We may unwittingly be welcoming angels, the very messengers of God,

in offering hospitality to others.

(Rule of St. Benedict Chapter 53)



Benedict of Nursia, often known as Saint Benedict, was an Italian Christian monk, writer, and theologian who is venerated in the Catholic Church, the Eastern Orthodox Church, and the Anglican Communion.  He founded twelve communities for monks at Subiaco, Lazio, Italy before moving to Monte Cassino in the mountains of central Italy.  Benedict’s main achievement, his Rule of Saint Benedict, contains a set of rules for his monks to follow. His Rule became one of the most influential religious rules in Western Christendom.

St. Benedict instructed his monks to receive all guests as Christ, “for he will say, ‘I was a stranger and you welcomed me’” (Rule of Benedict, 53:1; Matthew 25:35). This application of Jesus’ words has had a notable impact in inspiring Benedictine hospitality since then. Benedict did not originate this practice of monastic spirituality, which has always been a part of the monastic vocation, but his emphasis on the guest as Christ gave a powerful focus to the practice.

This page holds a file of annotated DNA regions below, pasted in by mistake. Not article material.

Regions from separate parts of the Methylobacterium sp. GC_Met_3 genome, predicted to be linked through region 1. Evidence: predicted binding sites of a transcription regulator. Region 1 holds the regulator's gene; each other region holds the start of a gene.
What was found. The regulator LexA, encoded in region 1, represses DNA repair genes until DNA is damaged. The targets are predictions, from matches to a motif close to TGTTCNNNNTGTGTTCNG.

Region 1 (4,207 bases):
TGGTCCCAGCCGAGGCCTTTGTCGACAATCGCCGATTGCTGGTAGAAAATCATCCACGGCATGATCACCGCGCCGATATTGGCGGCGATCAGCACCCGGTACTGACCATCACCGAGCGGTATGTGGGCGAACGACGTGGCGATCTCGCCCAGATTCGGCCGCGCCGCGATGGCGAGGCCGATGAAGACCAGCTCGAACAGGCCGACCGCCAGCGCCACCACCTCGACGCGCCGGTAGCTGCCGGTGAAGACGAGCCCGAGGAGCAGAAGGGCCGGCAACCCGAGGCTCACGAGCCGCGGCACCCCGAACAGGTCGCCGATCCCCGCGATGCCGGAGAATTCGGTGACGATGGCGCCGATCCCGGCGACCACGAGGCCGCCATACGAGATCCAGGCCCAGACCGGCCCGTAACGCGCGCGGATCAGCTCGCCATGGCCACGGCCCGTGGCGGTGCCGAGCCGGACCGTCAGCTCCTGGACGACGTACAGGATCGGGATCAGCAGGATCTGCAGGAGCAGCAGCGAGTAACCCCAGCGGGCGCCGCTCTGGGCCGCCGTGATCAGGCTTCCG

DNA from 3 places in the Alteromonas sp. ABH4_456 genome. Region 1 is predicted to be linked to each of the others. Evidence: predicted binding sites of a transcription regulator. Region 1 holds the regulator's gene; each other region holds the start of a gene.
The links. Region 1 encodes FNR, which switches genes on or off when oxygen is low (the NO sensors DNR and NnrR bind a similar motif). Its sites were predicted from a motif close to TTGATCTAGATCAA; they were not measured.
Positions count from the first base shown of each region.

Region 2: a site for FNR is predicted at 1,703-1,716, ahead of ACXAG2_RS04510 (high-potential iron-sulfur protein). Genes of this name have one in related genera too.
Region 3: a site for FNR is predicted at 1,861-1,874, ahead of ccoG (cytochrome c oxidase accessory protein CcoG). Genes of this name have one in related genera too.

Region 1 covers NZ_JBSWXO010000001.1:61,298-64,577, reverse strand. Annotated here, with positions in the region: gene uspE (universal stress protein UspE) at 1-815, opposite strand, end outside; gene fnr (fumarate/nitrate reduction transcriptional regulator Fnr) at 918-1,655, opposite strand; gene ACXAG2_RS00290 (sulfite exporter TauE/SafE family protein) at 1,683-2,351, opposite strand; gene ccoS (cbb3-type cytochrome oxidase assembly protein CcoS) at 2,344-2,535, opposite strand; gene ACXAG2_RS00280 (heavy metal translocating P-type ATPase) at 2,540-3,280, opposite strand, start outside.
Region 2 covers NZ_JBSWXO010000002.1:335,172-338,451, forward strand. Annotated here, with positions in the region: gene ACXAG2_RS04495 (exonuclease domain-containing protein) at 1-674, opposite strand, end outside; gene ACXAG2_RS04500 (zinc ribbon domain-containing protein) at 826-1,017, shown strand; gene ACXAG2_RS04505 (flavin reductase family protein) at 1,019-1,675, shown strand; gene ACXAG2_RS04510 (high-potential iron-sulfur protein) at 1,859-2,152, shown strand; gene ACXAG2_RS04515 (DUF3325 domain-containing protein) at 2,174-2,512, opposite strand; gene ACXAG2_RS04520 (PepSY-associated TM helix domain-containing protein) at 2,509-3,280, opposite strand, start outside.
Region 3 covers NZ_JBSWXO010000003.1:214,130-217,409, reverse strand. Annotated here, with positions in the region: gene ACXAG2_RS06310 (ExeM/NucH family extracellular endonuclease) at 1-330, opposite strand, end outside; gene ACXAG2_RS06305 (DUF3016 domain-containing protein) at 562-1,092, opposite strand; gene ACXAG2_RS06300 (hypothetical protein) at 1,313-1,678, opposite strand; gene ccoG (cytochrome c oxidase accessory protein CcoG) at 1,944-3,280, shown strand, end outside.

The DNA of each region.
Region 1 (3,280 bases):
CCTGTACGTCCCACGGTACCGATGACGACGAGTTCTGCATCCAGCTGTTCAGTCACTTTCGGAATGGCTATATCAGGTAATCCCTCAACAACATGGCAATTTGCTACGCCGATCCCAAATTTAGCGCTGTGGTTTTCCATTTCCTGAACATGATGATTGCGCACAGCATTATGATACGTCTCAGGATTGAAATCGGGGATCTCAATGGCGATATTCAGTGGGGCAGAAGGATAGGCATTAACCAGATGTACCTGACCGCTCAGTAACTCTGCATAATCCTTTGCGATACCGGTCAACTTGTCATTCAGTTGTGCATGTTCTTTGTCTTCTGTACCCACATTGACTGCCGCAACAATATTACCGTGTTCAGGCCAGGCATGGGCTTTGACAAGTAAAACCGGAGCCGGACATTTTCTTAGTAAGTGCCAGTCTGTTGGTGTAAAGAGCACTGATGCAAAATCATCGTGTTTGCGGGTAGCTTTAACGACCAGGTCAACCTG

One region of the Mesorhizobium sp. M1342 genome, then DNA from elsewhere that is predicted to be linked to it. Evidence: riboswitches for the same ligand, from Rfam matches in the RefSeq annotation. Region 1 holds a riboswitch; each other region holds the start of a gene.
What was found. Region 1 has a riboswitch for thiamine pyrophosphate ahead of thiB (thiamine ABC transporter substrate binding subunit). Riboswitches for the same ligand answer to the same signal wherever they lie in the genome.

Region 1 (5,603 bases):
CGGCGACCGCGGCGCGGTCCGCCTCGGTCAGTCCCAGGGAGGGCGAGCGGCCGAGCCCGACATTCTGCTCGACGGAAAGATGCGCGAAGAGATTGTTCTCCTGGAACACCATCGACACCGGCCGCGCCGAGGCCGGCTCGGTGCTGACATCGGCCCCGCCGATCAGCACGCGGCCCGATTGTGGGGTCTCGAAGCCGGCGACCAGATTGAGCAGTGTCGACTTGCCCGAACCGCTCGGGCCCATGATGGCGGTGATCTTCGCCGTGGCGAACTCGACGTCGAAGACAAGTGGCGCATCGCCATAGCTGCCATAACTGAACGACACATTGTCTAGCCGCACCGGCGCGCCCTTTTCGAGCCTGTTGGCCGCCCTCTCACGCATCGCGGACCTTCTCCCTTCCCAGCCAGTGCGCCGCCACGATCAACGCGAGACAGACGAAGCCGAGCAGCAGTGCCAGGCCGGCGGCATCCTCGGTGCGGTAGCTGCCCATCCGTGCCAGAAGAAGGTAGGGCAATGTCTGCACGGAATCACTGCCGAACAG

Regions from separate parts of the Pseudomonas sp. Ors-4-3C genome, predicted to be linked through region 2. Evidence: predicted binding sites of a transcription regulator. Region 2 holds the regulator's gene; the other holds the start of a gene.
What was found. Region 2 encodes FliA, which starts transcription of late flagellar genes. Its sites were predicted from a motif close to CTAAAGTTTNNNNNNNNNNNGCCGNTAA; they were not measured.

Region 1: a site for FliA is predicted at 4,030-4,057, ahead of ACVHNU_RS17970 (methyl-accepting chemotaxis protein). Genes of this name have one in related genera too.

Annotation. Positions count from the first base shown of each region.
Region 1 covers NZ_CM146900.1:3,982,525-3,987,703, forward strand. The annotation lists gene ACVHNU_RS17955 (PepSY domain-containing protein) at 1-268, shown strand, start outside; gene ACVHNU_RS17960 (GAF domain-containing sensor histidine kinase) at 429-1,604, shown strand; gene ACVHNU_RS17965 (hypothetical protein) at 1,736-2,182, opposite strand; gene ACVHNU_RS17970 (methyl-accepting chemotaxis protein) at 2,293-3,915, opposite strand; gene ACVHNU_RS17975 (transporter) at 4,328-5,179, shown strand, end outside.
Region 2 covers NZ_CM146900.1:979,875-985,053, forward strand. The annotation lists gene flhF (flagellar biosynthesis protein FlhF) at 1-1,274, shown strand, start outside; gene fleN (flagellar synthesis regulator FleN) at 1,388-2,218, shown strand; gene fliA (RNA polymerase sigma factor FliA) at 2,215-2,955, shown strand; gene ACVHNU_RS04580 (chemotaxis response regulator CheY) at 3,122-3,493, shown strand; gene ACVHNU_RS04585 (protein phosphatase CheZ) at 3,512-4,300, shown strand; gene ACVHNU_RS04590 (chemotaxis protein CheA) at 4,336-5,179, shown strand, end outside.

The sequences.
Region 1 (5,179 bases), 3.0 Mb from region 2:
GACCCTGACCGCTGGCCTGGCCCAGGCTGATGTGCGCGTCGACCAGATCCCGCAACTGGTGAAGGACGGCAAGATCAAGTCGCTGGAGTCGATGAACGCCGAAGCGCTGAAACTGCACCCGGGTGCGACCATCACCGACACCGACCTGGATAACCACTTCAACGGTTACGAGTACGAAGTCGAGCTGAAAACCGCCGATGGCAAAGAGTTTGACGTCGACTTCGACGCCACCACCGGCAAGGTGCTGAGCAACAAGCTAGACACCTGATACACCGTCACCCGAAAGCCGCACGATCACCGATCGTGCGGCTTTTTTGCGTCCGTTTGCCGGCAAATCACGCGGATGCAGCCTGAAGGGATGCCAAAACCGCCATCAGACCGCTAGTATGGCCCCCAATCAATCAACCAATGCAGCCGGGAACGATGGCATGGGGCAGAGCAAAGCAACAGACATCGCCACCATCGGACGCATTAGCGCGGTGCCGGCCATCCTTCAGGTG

Benedict’s own era was not a good time for open hospitality. He was born four years after the traditional date of the fall of the Roman Empire (A.D. 476). Institutions had broken down and the roads were not safe. Though many of the visitors to monasteries were pilgrims, you never knew who might show up at the door. Given the suspicious attitude toward guests in the Rule of the Master, written anonymously several decades before Benedict’s and the main source for his own rule, we would not expect Benedict to adopt such a generous welcoming policy. Chapter 53 does build in some screening through prayer and conversation, but only after the guest is inside. It can be a dangerous way to live.